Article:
It has often been said that the NFL preseason is a complete waste of time.
Teams can be wrecked by meaningless injuries. Fan interest is average at best (attending games anyway). And standings are kept for absolutely no reason at all.
But while the drawbacks of playing preseason games has been well-documented over the years by the league’s players and coaches, when it comes to the sharp fantasy player, the preseason matters. And here’s why.
Veteran guys like Tom Brady, Aaron Rodgers, Ray Rice and Arian Foster aren’t going to play a lot when the games don’t count. They’re expensive assets and they’ve already proven their worth to an organization, and to fantasy owners. But for first-year players, the preseason is a perfect platform to show what they can do. It’s also presents you, the fantasy player, and opportunity to see what a guy can do against NFL players. And that, quite frankly, is a good way to gauge if a player has the talent and skill-set to stick as a pro.
Take rookie quarterbacks Andrew Luck and Robert Griffin for instance. The two looked extremely sharp in their NFL debuts over the weekend.
Last Thursday night, Griffin helped the Redskins to a 7-6 victory over Buffalo when he connected with wide receiver Pierre Garcon on a 20-yard screen pass for the game’s only score on his third offensive series. Griffin, who was playing behind a patchwork offensive line, flashed excellent poise in the pocket en route to completing 4-of-6 passes for 70 yards. He also showed off his impressive arm by zipping throws to a receiving corps that could be much better than it was a year ago.
“I thought he did an excellent job,” Washington head coach Mike Shanahan said after the game. “He managed the game well, got us in and out of the huddle on time in the right formations. His reads, his progressions were good. I thought he played well.”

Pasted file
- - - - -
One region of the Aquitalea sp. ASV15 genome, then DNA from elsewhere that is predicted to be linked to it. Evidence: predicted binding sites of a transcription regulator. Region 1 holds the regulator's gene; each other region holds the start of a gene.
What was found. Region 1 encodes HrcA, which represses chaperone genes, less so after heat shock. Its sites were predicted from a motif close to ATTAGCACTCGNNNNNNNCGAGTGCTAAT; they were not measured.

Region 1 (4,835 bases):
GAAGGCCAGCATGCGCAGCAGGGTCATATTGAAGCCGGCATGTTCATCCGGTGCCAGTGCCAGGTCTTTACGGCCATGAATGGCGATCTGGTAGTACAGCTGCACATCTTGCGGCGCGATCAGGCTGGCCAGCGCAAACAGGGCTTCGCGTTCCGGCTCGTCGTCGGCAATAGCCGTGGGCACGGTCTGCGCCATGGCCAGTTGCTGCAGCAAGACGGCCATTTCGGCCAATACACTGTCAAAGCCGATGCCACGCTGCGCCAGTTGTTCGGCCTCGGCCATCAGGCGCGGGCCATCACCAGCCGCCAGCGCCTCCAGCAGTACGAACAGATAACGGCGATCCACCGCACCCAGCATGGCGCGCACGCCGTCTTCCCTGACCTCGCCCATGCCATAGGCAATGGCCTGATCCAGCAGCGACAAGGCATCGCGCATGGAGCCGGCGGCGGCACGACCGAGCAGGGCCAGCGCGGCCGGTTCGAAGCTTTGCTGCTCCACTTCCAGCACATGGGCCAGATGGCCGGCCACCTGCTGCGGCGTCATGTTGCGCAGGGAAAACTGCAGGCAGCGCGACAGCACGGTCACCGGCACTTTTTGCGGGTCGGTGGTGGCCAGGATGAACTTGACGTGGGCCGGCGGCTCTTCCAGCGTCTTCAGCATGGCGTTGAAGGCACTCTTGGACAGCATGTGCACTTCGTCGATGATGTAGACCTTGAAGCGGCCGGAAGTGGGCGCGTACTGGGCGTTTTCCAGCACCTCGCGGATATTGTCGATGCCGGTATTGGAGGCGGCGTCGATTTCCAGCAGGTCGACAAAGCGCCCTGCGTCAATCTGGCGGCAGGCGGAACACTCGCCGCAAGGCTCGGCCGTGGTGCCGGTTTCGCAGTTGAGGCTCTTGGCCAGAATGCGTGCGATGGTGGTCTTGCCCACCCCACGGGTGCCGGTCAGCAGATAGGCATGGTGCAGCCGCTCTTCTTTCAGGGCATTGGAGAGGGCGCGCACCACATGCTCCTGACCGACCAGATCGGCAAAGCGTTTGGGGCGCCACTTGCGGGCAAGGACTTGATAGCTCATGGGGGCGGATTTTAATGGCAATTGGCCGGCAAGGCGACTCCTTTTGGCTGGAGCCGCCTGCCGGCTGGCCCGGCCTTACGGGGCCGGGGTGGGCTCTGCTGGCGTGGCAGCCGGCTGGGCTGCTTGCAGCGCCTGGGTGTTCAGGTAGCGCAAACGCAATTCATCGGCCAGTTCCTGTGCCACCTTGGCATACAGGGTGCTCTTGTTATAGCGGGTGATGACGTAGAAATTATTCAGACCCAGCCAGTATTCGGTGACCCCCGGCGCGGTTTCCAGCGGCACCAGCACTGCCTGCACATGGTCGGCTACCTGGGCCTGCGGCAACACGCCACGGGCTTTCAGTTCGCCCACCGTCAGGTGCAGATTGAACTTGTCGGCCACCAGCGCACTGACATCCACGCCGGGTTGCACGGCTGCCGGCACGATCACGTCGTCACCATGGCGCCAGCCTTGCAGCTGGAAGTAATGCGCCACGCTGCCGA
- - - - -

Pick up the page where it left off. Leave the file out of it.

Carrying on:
Luck, meanwhile, made a huge splash in his Colts debut, a 38-3 win over the Tennessee Titans. On Indianapolis’ first play from scrimmage, Luck dodged a defender a dumped the ball off to running back Donald Brown, who burst up-field for a 63-yard touchdown reception. The play sent the crowd at Lucas Oil Stadium into a frenzy — and set the tone that a new era had begun in Indy. Ironically, Luck’s magic moment also resembled the same fate of his predecessor’s first pass. That’s right. In 1988, Peyton Manning connected with receiver Marvin Harrison on a short pass-play, which Harrison turned into a 48-yard score, for the first completion, and touchdown pass, of his illustrious career.
“To get a win, get in the game and put some drives together is great,” Luck said. “But I realize, and the guys in the locker room realize, it’s a preseason game and things will be different as the season goes along.”
Early in the second quarter, Luck found pay dirt again when he connected with receiver Austin Collie for a 23-yard touchdown pass and catch. It would be the final TD pass of the day for Luck, who ended the afternoon 10 of 16 passing for 188 yards and the two scores.
Although it was the first preseason game, Luck and Griffin’s performances gave me a sample size of what’s to come. Yes, there will be struggles. But there is a lot of upside with these two players in the fantasy arena.
Luck and Griffin have a number of weapons they can go to in their respective offenses, and both seem to know how to play the game. They also know how to win, which cannot be undervalued.
As the preseason goes forward, keep an eye of these two rookies. You don’t want to draft one as your No. 1 QB, but it wouldn’t be a bad idea to nab one as a potential backup. Although Luck and the Colts will likely be in more shootouts than Washington, I like the idea of owning Griffin a little more than I do Luck due to his running ability. Rushing TDs are still a valuable scoring commodity, and I think RGIII has the athletic ability and speed to post some big rushing stats as a rookie.
So, with your draft looming, keep an eye on Luck and Griffin. Also, don’t forget to watch the other rookies who could be primed for big roles. Not all newbies will be big-time fantasy contributors, but they can bolster your depth and be of extreme value in whatever kind of league you play in. Just don’t miss out on a really good player by not staying in tune to the preseason.